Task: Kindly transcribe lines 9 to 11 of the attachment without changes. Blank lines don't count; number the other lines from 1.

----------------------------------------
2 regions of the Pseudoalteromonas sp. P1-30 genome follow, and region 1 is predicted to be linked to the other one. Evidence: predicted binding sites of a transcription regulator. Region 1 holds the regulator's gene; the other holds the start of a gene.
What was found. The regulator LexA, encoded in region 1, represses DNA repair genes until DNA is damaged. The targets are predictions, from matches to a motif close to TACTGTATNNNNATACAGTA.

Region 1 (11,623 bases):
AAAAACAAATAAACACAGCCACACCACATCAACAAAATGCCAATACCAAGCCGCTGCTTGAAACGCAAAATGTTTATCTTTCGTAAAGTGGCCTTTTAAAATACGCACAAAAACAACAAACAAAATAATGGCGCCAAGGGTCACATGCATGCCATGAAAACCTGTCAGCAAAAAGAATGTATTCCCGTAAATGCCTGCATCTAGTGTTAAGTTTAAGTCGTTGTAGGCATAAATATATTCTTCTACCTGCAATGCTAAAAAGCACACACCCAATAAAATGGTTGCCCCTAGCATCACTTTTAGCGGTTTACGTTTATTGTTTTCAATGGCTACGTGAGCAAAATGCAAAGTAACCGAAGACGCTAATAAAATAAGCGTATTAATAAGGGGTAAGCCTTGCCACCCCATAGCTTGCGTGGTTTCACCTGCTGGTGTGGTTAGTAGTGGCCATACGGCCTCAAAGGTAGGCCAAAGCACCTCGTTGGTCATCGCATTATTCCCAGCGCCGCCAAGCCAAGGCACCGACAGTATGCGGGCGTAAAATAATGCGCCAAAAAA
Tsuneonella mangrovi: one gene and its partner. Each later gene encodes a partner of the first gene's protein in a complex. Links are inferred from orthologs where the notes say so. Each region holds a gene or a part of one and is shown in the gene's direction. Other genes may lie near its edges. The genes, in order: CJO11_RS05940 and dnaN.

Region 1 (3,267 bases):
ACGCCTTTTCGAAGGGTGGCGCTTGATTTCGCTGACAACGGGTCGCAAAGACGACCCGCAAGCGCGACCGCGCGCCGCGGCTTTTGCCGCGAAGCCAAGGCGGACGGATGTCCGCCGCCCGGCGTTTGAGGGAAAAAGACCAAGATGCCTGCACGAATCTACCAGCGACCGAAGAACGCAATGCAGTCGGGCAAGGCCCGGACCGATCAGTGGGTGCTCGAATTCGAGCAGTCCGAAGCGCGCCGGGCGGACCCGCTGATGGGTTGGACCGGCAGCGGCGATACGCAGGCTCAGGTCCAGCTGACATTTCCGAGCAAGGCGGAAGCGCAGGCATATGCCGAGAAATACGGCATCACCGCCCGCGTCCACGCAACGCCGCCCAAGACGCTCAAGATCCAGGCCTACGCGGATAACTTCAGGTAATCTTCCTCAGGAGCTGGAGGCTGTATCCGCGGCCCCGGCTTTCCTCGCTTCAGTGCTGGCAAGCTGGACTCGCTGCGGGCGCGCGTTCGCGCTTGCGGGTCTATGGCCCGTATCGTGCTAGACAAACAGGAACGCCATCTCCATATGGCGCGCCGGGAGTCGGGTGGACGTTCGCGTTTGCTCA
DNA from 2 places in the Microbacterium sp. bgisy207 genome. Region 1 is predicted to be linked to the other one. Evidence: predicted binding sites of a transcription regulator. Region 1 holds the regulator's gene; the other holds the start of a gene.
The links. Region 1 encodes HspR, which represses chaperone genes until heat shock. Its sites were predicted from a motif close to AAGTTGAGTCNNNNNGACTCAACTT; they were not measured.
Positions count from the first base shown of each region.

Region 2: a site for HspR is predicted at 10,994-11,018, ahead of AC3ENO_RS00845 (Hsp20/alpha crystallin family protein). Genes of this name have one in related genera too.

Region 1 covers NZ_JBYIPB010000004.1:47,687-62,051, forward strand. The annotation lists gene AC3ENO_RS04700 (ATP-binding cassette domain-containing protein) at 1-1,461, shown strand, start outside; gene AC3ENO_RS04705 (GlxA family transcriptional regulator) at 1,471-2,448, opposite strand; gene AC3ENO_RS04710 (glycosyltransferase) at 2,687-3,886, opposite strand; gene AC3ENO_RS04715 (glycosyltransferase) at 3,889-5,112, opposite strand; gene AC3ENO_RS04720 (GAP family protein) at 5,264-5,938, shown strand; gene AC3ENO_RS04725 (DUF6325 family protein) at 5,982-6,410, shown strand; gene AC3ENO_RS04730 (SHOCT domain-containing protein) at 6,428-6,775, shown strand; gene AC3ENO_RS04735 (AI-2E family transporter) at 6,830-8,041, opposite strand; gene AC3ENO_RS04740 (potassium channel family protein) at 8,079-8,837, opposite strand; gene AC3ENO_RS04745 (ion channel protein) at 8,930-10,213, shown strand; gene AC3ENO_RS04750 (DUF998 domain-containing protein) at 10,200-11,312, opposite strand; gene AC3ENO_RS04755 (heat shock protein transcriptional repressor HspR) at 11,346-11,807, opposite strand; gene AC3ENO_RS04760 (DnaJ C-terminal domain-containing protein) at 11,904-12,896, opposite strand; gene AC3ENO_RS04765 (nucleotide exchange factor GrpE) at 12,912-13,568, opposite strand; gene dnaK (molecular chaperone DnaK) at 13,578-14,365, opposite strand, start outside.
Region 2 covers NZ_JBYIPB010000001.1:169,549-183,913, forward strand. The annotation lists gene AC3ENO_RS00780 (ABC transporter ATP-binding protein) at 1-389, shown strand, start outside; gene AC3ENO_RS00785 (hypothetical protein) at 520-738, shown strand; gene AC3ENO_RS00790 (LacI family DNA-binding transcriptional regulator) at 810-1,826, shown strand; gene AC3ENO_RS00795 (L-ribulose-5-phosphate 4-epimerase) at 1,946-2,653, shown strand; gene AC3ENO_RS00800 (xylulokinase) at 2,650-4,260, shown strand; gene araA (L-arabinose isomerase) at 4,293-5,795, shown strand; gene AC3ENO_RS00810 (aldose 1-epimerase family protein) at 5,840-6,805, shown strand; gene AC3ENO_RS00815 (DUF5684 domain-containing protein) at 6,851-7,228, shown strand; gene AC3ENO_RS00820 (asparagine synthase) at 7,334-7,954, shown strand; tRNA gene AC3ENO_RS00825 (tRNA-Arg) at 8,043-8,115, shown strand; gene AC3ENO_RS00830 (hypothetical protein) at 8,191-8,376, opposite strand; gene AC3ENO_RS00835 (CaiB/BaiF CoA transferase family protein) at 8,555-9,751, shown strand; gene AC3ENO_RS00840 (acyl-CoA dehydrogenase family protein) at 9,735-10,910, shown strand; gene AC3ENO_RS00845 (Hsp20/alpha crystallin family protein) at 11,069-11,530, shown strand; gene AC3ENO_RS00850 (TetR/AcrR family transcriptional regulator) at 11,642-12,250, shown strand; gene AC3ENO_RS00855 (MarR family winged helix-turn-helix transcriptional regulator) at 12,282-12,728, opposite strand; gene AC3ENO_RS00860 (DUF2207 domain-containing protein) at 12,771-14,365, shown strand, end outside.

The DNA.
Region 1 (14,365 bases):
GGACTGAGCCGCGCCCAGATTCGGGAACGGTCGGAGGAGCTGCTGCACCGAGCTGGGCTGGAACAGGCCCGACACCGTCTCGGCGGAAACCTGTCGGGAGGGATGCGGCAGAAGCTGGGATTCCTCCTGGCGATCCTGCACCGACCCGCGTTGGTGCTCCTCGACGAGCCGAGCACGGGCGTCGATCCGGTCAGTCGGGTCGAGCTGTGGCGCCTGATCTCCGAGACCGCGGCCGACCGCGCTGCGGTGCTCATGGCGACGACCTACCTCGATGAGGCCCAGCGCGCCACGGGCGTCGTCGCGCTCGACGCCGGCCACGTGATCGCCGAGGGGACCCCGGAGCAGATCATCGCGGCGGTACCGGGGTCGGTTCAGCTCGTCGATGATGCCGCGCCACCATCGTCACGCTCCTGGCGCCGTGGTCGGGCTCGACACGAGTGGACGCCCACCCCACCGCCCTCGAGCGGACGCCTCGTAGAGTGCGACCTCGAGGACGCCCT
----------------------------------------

The links. Region 1 encodes HspR, which represses chaperone genes until heat shock. Its sites were predicted from a motif close to AAGTTGAGTCNNNNNGACTCAACTT; they were not measured.
Positions count from the first base shown of each region.

Region 2: a site for HspR is predicted at 10,994-11,018, ahead of AC3ENO_RS00845 (Hsp20/alpha crystallin family protein). Genes of this name have one in related genera too.